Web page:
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Something Trying To Use Udp Port 137


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#1 babaton

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Posted 02 February 2005 - 05:06 AM

Hi,

My firewall is logging one of the XP pro machines on the network as trying to creat an outbound connection via UDP port 137.

I know this is Netbios so i'm a bit concerned.

I've installed microsofts port report and port parser and logged traffic for a while.However I can't see this event in the port Report logs.

Now I find out that port report doesn't log traffic sent from a UDP port to another UDP port.

So, what to do?

Heres the log from my firewall:

02/02/2005 11:43:38.272 UDP packet dropped 192.168.1.1, 137, LAN 223.1.1.128, 137, WAN NetBios

I ran a whois on teh remote ip and it looks like its somethnig to do with the Internet Assigned Numbers Authority.

Still, seems strange.Are there any other tools I can use to easily find out whats trying to get out?


Thanks very much.

#2 Guest_relax_*

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Posted 02 February 2005 - 05:10 AM

http://www.sysintern...e/tcpview.shtml

 


Copyright 1998-2004 Mark Russinovich
Last Updated: August 9, 2004 v2.34

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Introduction
TCPView is a Windows program that will show you detailed listings of all TCP and UDP endpoints on your system, including the local and remote addresses and state of TCP connections. On Windows NT, 2000 and XP TCPView also reports the name of the process that owns the endpoint. TCPView provides a more informative and conveniently presented subset of the Netstat program that ships with Windows. The TCPView download includes Tcpvcon, a command-line version with the same functionality.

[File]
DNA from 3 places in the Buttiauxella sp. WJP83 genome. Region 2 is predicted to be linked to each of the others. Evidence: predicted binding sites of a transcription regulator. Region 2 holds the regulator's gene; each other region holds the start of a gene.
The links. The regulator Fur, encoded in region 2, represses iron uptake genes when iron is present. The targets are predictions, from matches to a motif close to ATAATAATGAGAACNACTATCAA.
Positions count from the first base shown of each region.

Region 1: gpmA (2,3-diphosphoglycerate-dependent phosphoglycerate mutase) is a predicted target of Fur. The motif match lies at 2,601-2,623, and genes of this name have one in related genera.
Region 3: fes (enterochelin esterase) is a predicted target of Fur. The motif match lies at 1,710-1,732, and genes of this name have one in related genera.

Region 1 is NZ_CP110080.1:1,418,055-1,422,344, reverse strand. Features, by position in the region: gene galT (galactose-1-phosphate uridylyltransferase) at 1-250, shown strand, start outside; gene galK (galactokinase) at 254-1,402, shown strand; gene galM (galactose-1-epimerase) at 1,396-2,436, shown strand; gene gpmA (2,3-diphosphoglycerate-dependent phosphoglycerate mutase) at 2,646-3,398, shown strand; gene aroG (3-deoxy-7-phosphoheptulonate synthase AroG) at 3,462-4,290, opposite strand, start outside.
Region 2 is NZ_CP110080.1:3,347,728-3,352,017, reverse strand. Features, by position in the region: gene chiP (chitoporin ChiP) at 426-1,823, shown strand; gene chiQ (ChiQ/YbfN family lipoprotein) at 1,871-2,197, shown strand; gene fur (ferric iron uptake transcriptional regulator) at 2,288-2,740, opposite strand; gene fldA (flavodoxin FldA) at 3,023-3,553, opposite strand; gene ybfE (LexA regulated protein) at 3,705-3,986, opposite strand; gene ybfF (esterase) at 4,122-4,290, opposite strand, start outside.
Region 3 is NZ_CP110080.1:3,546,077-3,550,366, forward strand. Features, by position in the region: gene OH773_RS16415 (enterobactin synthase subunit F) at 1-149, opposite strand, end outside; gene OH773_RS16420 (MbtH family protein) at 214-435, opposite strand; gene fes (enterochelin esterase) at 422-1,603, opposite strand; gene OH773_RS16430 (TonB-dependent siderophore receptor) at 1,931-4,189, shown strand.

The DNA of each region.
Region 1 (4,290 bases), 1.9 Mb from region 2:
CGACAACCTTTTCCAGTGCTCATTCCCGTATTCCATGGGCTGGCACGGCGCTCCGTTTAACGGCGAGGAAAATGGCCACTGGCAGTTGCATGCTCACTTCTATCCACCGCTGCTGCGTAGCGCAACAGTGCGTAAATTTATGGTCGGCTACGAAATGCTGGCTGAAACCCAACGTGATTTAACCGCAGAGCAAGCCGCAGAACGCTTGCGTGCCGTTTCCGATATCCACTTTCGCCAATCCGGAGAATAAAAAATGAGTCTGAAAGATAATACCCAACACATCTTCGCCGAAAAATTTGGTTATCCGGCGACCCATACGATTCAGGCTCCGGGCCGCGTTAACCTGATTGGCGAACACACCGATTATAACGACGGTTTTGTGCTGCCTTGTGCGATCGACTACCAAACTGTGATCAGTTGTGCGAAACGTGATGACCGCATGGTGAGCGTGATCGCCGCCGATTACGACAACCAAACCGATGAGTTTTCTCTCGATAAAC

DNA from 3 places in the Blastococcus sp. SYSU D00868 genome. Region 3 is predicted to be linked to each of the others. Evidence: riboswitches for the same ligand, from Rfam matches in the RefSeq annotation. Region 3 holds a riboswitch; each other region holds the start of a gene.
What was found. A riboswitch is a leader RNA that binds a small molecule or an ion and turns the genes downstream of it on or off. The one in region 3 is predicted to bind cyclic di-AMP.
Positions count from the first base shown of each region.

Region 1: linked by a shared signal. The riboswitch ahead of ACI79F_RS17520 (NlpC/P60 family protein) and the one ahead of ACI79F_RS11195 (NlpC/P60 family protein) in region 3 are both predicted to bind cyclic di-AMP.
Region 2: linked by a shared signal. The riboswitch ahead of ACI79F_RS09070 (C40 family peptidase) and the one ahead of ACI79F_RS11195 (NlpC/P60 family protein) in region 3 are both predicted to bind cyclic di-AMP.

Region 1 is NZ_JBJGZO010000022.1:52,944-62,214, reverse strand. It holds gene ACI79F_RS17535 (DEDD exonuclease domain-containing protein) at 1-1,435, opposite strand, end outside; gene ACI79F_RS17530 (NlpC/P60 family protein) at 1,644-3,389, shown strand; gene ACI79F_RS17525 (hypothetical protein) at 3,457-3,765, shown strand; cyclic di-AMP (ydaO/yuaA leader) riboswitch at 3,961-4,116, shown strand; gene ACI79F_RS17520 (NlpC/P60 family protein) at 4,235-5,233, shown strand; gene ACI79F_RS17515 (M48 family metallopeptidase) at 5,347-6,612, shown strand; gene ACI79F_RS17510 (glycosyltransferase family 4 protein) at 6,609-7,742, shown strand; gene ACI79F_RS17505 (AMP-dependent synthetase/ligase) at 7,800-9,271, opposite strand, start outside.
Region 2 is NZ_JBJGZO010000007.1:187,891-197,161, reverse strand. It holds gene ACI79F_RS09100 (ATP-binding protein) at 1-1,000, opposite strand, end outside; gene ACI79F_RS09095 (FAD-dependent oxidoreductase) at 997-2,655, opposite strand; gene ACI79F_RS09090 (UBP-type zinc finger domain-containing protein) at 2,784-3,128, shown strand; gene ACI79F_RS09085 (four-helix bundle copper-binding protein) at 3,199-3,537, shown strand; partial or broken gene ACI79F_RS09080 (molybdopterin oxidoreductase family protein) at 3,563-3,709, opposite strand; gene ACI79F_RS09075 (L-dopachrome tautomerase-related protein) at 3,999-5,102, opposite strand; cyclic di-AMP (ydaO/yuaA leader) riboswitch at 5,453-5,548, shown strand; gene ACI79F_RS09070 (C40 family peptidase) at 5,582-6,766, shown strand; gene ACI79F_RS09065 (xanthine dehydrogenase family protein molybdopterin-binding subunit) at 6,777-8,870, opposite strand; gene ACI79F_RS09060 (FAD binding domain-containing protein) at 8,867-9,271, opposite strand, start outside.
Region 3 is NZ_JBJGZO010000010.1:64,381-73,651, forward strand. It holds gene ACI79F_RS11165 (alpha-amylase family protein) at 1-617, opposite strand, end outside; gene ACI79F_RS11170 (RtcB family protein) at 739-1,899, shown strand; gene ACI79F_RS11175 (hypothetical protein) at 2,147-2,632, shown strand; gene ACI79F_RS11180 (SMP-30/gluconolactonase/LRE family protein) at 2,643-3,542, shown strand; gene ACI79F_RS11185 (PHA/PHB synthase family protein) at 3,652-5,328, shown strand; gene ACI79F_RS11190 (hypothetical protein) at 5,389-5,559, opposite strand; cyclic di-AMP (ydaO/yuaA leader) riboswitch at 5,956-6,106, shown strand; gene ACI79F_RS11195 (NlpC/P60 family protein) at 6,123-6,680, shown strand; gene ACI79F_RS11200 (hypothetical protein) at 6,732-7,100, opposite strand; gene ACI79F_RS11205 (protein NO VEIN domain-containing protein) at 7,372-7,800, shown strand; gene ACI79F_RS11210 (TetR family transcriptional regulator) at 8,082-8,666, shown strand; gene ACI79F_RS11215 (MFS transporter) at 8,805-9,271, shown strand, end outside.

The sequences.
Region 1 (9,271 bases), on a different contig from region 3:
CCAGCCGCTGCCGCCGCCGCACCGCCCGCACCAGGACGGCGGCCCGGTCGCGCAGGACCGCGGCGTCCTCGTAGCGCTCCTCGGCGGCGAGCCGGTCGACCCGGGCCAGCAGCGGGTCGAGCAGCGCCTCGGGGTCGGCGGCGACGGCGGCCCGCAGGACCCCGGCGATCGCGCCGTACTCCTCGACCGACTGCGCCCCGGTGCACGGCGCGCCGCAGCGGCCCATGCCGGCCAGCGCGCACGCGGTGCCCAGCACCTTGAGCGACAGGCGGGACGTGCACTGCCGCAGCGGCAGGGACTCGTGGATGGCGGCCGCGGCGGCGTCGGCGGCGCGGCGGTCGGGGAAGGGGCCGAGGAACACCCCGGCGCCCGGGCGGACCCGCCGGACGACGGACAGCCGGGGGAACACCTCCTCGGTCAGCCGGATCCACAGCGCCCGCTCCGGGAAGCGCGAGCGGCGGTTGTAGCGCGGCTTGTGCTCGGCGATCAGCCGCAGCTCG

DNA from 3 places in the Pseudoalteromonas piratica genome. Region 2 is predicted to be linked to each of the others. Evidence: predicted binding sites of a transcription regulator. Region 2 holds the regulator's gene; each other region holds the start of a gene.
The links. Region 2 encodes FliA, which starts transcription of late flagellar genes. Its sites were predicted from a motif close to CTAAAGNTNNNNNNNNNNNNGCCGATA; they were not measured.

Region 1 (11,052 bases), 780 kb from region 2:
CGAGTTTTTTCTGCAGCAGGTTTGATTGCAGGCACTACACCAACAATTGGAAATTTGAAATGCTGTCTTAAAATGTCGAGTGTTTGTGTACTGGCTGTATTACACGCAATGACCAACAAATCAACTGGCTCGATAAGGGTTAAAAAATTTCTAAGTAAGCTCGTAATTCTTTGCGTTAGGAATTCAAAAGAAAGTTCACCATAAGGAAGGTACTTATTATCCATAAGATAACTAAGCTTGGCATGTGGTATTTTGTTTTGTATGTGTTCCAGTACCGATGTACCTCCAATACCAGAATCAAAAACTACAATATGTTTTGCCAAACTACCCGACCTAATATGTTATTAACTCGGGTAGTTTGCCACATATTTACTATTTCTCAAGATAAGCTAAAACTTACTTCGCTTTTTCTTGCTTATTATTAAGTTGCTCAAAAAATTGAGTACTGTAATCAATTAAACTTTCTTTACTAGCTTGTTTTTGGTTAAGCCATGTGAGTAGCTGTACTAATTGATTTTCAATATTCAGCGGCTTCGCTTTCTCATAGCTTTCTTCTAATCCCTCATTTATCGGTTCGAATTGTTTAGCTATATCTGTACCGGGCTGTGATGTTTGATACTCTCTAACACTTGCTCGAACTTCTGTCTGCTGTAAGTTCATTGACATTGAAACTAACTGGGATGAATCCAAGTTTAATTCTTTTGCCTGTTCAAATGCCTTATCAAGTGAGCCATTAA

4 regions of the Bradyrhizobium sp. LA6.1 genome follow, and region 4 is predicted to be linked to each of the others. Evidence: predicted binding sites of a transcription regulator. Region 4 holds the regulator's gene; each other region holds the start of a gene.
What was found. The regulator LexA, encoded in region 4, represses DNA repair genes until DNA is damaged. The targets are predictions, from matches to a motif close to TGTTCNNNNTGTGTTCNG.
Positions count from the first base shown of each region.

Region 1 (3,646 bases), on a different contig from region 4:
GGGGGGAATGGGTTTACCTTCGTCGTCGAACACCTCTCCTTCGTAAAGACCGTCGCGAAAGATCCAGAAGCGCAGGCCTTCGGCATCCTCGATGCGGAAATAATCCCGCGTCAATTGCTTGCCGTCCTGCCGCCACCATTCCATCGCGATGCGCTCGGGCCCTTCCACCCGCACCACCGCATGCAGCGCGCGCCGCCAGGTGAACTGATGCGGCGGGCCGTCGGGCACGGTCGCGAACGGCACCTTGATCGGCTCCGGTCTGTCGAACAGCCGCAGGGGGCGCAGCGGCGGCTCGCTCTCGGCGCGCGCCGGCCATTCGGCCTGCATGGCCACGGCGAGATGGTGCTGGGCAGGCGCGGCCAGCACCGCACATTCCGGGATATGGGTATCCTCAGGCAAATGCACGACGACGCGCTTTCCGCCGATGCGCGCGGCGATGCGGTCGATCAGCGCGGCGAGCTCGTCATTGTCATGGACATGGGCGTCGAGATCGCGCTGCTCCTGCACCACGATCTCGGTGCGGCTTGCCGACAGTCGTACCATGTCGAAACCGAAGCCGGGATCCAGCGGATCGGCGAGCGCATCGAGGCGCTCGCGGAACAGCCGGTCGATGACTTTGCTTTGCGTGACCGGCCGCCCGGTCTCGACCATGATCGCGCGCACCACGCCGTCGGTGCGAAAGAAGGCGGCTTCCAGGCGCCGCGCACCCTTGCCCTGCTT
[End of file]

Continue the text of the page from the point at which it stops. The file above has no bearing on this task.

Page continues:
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http://www.sysintern...les/tcpview.zip

#3 babaton

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Posted 02 February 2005 - 06:05 AM

THanks very much, exactly what i'm after.

I also just found out about netstats -b switch.Thanks, again

#4 babaton

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Posted 02 February 2005 - 07:31 AM

ok, i think i've got it.well, getting closer anyway.


TCPview lists the proccess behind the outbound udp packets as system:4


heres the log line from TCPview -

System:4 UDP 192.168.1.252:137 *:*

What the hell is system:4 ?

I've searched arround for it and found a few forum posts linking it to Netbios and the messenger service, but we have other xp machines with messenger enabled and they aren't behaving in this way.

Any ideas?
Thanks again and again......

#5 babaton

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Posted 02 February 2005 - 07:37 AM

one more thought.


Do I need to actually catch this thing in the act?
I mean, once it's tried to connect then will the port close or stay open for a certain amount of time?

ta

#6 Guest_relax_*

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Posted 02 February 2005 - 07:48 AM

based on my use of the program i think (*thank*) the connections show up as system when ever the app has just closed or the socket just closed, one of them heh...